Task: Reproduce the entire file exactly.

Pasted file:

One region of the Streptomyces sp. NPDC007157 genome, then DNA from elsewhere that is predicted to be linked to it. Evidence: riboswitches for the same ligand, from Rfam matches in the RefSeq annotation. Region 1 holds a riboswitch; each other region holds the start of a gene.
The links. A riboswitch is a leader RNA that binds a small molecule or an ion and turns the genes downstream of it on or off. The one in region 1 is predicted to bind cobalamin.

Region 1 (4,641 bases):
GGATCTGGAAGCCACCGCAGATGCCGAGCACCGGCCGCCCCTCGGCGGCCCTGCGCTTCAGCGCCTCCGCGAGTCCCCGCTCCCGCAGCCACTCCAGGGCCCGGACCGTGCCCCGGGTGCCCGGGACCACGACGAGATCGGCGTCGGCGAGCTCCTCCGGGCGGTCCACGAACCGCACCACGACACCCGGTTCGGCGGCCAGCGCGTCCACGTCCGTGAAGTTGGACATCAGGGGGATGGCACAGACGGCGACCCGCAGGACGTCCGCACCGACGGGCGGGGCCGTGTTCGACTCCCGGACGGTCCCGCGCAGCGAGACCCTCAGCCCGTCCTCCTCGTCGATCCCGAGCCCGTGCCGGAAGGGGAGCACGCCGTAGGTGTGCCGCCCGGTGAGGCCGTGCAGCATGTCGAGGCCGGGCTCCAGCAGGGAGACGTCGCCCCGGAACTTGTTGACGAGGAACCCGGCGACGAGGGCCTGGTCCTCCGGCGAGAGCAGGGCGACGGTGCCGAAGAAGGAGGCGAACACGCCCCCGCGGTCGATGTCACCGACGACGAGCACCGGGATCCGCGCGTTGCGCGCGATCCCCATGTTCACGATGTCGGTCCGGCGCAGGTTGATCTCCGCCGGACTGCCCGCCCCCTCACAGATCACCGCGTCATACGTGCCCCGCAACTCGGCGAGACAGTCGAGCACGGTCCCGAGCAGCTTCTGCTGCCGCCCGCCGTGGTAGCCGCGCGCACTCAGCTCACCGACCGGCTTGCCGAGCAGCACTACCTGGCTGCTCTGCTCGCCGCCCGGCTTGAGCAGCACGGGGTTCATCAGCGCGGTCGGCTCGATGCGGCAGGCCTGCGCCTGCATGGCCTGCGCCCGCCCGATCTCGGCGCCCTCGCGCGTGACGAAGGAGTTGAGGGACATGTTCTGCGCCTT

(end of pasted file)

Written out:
One region of the Streptomyces sp. NPDC007157 genome, then DNA from elsewhere that is predicted to be linked to it. Evidence: riboswitches for the same ligand, from Rfam matches in the RefSeq annotation. Region 1 holds a riboswitch; each other region holds the start of a gene.
The links. A riboswitch is a leader RNA that binds a small molecule or an ion and turns the genes downstream of it on or off. The one in region 1 is predicted to bind cobalamin.

Region 1 (4,641 bases):
GGATCTGGAAGCCACCGCAGATGCCGAGCACCGGCCGCCCCTCGGCGGCCCTGCGCTTCAGCGCCTCCGCGAGTCCCCGCTCCCGCAGCCACTCCAGGGCCCGGACCGTGCCCCGGGTGCCCGGGACCACGACGAGATCGGCGTCGGCGAGCTCCTCCGGGCGGTCCACGAACCGCACCACGACACCCGGTTCGGCGGCCAGCGCGTCCACGTCCGTGAAGTTGGACATCAGGGGGATGGCACAGACGGCGACCCGCAGGACGTCCGCACCGACGGGCGGGGCCGTGTTCGACTCCCGGACGGTCCCGCGCAGCGAGACCCTCAGCCCGTCCTCCTCGTCGATCCCGAGCCCGTGCCGGAAGGGGAGCACGCCGTAGGTGTGCCGCCCGGTGAGGCCGTGCAGCATGTCGAGGCCGGGCTCCAGCAGGGAGACGTCGCCCCGGAACTTGTTGACGAGGAACCCGGCGACGAGGGCCTGGTCCTCCGGCGAGAGCAGGGCGACGGTGCCGAAGAAGGAGGCGAACACGCCCCCGCGGTCGATGTCACCGACGACGAGCACCGGGATCCGCGCGTTGCGCGCGATCCCCATGTTCACGATGTCGGTCCGGCGCAGGTTGATCTCCGCCGGACTGCCCGCCCCCTCACAGATCACCGCGTCATACGTGCCCCGCAACTCGGCGAGACAGTCGAGCACGGTCCCGAGCAGCTTCTGCTGCCGCCCGCCGTGGTAGCCGCGCGCACTCAGCTCACCGACCGGCTTGCCGAGCAGCACTACCTGGCTGCTCTGCTCGCCGCCCGGCTTGAGCAGCACGGGGTTCATCAGCGCGGTCGGCTCGATGCGGCAGGCCTGCGCCTGCATGGCCTGCGCCCGCCCGATCTCGGCGCCCTCGCGCGTGACGAAGGAGTTGAGGGACATGTTCTGCGCCTT